The Dimensions of Dreams: The Nature, Functions and Interpretation of Dreams by Ole Vedfelt

book cover

The Dimensions of Dreams: The Nature, Functions and Interpretation of Dreams, Jessica Kingsley Publishers, 448 pp

The Dimensions of Dreams is encyclopedic. I mean this in the best use of the term. The book is thorough, with advantage. Unlike what is typically found in an encyclopedia, this volume maintains ongoing cross references and the author is astute enough to connect the dots throughout the history of many dream work schools and techniques. His process provides the reader with a depth and richness to stimulate the rational mind and imagination alike. The scholarship is backed up with years of experience in public and private practice. Indeed, I would rank Ole Vedfeld’s study as among the best of its kind; certainly a volume of reflective reference to be keep on hand by both professional and lay dream-culture worker.

The book ranges from Tantra through Freud and Jung to contemporary schools and practices developed by the likes of Fritz Perls, James Hillman, Arnold Mindell. Every reader will find their own affinities and mine include the several names now listed. Along these lines, let me invite you into a scant but enticing sampling of passages and pages from The Dimensions of Dreams.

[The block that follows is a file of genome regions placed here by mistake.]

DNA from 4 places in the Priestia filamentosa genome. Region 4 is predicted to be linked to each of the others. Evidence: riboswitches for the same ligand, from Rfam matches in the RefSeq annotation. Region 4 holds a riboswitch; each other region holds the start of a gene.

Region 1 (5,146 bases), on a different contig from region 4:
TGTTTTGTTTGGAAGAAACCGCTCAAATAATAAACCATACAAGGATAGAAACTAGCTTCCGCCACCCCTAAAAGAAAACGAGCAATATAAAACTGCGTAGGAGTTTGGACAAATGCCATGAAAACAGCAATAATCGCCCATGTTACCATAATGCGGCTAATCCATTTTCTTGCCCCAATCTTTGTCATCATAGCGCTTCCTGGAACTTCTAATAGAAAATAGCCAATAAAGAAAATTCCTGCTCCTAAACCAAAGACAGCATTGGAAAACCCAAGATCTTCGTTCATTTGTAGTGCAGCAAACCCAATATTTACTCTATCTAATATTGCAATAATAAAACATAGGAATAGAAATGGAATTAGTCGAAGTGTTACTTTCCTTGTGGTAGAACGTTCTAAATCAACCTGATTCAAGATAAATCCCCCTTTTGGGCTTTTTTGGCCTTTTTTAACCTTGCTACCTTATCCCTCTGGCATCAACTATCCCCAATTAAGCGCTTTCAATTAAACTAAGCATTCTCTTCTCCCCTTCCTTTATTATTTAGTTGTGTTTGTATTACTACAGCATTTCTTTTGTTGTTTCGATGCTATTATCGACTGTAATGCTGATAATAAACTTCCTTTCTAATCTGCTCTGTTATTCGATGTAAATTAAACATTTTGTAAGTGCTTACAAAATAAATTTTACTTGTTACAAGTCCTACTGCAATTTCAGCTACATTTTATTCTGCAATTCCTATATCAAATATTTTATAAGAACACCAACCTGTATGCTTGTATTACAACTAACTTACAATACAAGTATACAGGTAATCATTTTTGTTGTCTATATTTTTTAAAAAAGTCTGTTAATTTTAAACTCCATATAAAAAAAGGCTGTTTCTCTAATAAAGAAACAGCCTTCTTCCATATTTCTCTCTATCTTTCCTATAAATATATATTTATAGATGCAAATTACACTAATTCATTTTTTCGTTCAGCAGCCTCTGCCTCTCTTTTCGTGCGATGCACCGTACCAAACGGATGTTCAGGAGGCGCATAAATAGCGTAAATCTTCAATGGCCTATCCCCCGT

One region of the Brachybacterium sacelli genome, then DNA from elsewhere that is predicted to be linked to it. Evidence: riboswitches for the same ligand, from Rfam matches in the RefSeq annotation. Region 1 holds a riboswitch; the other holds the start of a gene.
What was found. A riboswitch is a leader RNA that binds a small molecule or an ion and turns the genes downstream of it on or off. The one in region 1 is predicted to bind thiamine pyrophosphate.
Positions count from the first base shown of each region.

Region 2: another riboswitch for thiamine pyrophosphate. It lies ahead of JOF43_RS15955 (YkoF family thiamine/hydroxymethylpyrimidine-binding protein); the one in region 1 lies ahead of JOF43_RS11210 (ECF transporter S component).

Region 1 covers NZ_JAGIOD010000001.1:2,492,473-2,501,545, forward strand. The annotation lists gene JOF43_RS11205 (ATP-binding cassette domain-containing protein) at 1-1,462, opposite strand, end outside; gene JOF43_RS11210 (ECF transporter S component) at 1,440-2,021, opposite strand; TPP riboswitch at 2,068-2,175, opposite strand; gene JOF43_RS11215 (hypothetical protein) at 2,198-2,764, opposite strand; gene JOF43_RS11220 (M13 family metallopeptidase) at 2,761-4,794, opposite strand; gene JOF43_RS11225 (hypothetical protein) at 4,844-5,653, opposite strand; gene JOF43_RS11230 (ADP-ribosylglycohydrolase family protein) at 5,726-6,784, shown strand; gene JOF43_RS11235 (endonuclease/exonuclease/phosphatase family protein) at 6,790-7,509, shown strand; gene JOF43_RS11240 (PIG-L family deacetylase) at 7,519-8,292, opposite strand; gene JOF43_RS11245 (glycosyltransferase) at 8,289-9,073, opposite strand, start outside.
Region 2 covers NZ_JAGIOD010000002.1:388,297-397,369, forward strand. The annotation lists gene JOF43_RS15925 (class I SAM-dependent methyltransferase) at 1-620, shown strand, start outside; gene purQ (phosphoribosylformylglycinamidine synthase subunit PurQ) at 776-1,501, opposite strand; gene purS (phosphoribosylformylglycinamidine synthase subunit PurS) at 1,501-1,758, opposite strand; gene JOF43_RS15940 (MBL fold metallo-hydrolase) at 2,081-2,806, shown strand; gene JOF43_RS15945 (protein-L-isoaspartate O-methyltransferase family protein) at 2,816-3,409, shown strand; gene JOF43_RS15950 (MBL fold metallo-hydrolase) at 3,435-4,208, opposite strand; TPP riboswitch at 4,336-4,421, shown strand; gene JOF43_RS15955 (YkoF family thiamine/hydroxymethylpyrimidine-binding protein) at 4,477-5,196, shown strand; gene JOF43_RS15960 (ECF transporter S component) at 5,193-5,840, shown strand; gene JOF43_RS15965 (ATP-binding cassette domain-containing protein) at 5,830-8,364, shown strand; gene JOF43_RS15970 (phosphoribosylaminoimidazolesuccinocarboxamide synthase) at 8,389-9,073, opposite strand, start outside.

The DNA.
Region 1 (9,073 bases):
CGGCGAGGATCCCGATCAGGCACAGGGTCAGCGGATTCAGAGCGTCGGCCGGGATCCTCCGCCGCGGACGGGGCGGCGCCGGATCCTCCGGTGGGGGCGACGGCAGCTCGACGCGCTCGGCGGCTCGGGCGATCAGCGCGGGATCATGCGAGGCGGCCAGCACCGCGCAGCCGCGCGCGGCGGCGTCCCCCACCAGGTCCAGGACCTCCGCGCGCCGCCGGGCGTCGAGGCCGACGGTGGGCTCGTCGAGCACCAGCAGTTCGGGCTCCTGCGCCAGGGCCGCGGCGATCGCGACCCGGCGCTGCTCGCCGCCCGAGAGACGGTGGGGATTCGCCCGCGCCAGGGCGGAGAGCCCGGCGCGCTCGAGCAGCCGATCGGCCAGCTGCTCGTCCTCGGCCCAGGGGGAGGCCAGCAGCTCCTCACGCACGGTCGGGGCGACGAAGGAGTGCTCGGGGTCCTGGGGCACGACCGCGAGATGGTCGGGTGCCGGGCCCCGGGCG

Pgs. 50-51 (Jung, Archetypes & Amplification): “Jung found amplification with cross-cultural symbolic historical material particularly useful with archetypal dreams, in which the dreamer has no personal associations…. The reasons for comparing dream(s) with mythological symbolism from different cultures, is that fundamentally they derive from the same elemental substance: the archetypes” (dynamic forces forming patterns of universal structuring within the human psyche).

“Knowledge of the archetypal parallels makes it possible to understand dreams and states of consciousness that are alien and terrifying for the dreamer and so could discourage him (or her) from going further with an inner development…. Archetypal amplifications must always be balanced against the cultural and personal.”

For, we might add, the dynamos of the mundus archetypus wear Janus-masks of a near-distant approachability, as they emerge in disguised-revelations out of collective anamnesis, mapped by dreamscapes, articulate in the vocabulary of dreams. This is to say, in full paradoxical motion: these forces are, with patterns established before our arrival, and we are the patternmakers who know not our sources. Yet each is charged with making of them the centerfold of our person.

Pg.59 (Jung & Alchemy): “When I woke up my first association was that the dragons devouring each other’s tails were Freud and Jung, but they are also an alchemical symbol. The symbolism is cosmic and archetypal. There is a suspension of time and space. There are two couples that together form an autonomy in a symbol of wholeness….

(Pg.65) “Many of the alchemists understood that it wasn’t so much a matter of producing actual gold, but rather that the complicated processes which were supposed to refine base matter into noble metal were an expression of a refinement of personality.”